I’m not comfortable with having ChatGPT write articles for me or to generate high swathes of code but these examples for adding data exports to The Spatial Audio Database have made me realise that I should get some practice with using these new tools. They are undoubtedly the future.
The Legend of Zelda: Tears of the Kingdom - It’s good. It’s very, very good. I’ve played around 60 hours since it launched and I’ve barely scratched the surface in what is a huge game filled with things to do. When I say “huge”, it’s around 2-3x the size of Breath of the Wild. That it runs on the Switch is genuinely mind blowing, especially as there are no frame rate or graphical issues. It doesn’t even feel like it’s 30fps (and I consider myself very sensitive to frame rates). Undoubtedly one of the best games of the past 10-15 years. Go and get it played.
Succession - I decided to start watching this just as the show finished 😂 I powered through season 1 in a couple of days and fully intend to do the same with the remaining three seasons. Excellent writing with excellent actors. Kieran Culkin gets a special mention from me for having the best lines (introducing his new girlfriend to his mother towards the end of the series is particularly memorable).
The roadmap is my way of committing to what I’m going to do before the next issue:
11th May - 7th June
Complete the Lossless Audio integration in Music Library Tracker v3 ❌
Get the BoardGameGeek collection sync complete in Board Game Lists ❌
Build something with the new iOS 17 SDK (or RealityOS 👀) ❌
Oof, not a good month in term of achieving my goals but the Twitter API issues meant the Spatial Audio and Lossless Audio databases became a higher priority (and are still useful for Music Library Tracker v3) whilst iOS 17 didn’t have anything to entice me.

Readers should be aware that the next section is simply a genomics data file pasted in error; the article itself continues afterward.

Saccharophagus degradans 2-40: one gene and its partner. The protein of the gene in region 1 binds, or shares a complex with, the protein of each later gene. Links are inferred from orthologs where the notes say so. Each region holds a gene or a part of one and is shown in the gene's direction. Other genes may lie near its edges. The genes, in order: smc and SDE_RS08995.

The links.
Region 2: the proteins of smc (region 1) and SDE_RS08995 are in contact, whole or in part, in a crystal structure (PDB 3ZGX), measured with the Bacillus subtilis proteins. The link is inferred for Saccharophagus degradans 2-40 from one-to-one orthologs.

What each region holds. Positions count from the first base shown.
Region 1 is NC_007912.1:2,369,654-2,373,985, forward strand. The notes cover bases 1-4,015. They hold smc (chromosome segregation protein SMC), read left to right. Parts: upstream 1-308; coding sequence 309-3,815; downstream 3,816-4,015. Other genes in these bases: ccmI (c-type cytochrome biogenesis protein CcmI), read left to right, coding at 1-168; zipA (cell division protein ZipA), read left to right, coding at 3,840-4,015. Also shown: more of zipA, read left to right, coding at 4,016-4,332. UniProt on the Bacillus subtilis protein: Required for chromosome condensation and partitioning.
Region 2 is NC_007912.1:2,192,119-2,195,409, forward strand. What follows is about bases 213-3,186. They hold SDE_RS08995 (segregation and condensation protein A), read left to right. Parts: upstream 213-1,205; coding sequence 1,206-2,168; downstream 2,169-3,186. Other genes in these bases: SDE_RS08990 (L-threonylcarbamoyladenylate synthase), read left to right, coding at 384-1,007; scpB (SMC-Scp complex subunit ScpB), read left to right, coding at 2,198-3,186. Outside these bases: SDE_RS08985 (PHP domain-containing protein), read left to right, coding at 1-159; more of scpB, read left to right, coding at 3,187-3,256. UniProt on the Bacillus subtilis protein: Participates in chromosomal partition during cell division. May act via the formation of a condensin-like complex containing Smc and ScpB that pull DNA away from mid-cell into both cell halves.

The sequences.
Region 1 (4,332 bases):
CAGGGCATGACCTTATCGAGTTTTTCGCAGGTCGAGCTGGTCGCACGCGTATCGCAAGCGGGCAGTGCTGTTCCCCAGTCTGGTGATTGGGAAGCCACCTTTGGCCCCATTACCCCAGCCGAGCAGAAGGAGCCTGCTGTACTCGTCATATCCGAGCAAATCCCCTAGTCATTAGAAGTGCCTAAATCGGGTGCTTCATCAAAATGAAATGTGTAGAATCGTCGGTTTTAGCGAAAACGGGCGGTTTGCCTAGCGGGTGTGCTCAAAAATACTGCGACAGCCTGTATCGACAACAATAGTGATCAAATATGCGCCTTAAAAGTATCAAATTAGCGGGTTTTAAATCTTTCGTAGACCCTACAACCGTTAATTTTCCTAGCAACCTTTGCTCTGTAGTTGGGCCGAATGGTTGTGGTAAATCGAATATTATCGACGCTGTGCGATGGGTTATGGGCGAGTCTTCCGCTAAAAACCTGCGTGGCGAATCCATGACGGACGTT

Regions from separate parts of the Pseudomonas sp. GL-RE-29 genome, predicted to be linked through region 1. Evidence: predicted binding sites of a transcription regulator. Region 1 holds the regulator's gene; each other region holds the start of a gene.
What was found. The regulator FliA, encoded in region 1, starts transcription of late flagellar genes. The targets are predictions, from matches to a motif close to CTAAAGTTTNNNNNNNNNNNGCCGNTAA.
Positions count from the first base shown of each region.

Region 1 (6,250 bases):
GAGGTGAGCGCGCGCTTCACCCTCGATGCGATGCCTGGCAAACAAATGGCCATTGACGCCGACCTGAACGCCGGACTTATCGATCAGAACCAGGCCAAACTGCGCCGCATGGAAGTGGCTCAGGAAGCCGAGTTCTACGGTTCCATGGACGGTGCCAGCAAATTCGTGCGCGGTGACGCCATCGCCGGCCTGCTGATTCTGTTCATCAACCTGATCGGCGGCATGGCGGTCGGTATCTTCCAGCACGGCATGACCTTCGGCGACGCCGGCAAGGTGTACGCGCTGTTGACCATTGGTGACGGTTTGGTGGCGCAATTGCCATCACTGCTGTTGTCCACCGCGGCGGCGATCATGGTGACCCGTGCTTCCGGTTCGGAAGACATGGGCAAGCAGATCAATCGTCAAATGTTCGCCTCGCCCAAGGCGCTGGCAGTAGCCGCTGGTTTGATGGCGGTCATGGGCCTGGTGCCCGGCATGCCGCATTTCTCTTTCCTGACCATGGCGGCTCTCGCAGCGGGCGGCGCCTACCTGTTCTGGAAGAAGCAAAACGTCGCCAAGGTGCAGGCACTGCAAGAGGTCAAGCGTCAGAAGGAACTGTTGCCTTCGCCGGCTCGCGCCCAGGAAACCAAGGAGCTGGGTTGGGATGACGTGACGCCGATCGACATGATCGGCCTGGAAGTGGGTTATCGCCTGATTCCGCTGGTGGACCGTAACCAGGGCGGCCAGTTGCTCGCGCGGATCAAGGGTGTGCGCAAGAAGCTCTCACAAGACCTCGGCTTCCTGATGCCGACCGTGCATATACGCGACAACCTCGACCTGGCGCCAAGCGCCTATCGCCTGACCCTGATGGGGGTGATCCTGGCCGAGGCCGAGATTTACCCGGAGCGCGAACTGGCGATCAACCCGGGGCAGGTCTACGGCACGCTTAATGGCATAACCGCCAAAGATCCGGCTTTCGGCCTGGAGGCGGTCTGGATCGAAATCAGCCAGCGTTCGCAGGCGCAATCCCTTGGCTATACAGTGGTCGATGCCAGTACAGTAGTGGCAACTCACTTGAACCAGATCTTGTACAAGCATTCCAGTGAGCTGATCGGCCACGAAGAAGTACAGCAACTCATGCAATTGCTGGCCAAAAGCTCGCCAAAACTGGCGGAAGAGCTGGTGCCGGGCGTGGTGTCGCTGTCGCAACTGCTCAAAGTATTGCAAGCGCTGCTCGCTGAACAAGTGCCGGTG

For the next issue, I feel like I have some breathing room again to get back to focussing on my apps so let’s try this list again!
8th June - 5th July (Issue #11)
Complete the Lossless Audio integration in Music Library Tracker v3
Get the BoardGameGeek collection sync complete in Board Game Lists
That wraps it up for this issue. I hope you found something of interest and that you’ll be able to recommend the newsletter to your friends, family, and colleagues. You can always comment on this issue or email me directly via firstname.lastname@example.org
I love that they’ve put a full 3D render of The Steve Jobs Theatre into Keynote so you can practice your presentations on that stage. The seats look lovely 😍
I used this feature on a HTC Vive to find my glass of wine… unfortunately I forgot I had a massive headset on and smashed it into that rather than into my mouth 🤦🏻♂
The iPad was rumoured to be $1000 but then launched at $499. Steve Jobs made a big thing about it during that Keynote.
I haven’t even talked about the fact you can control this thing with your hands and eyes!
Sometimes Sherlocking will kill your entire business (i.e. Sticker Drop only does one thing and that’s now done by the system) but for more complex apps it can be a boon as users will try out the system version but then want to buy an app which adds more features. Task apps didn’t disappear after Reminders came out!
I just want Donald Duck and Goofy to be added to the Mickey and Minnie faces 🙏🏻
Apple is avoiding any big changes to Siri or a “co-pilot” for Xcode but there are still some LLMs in iOS 17. For example, the new autocorrect feature? That’s an LLM.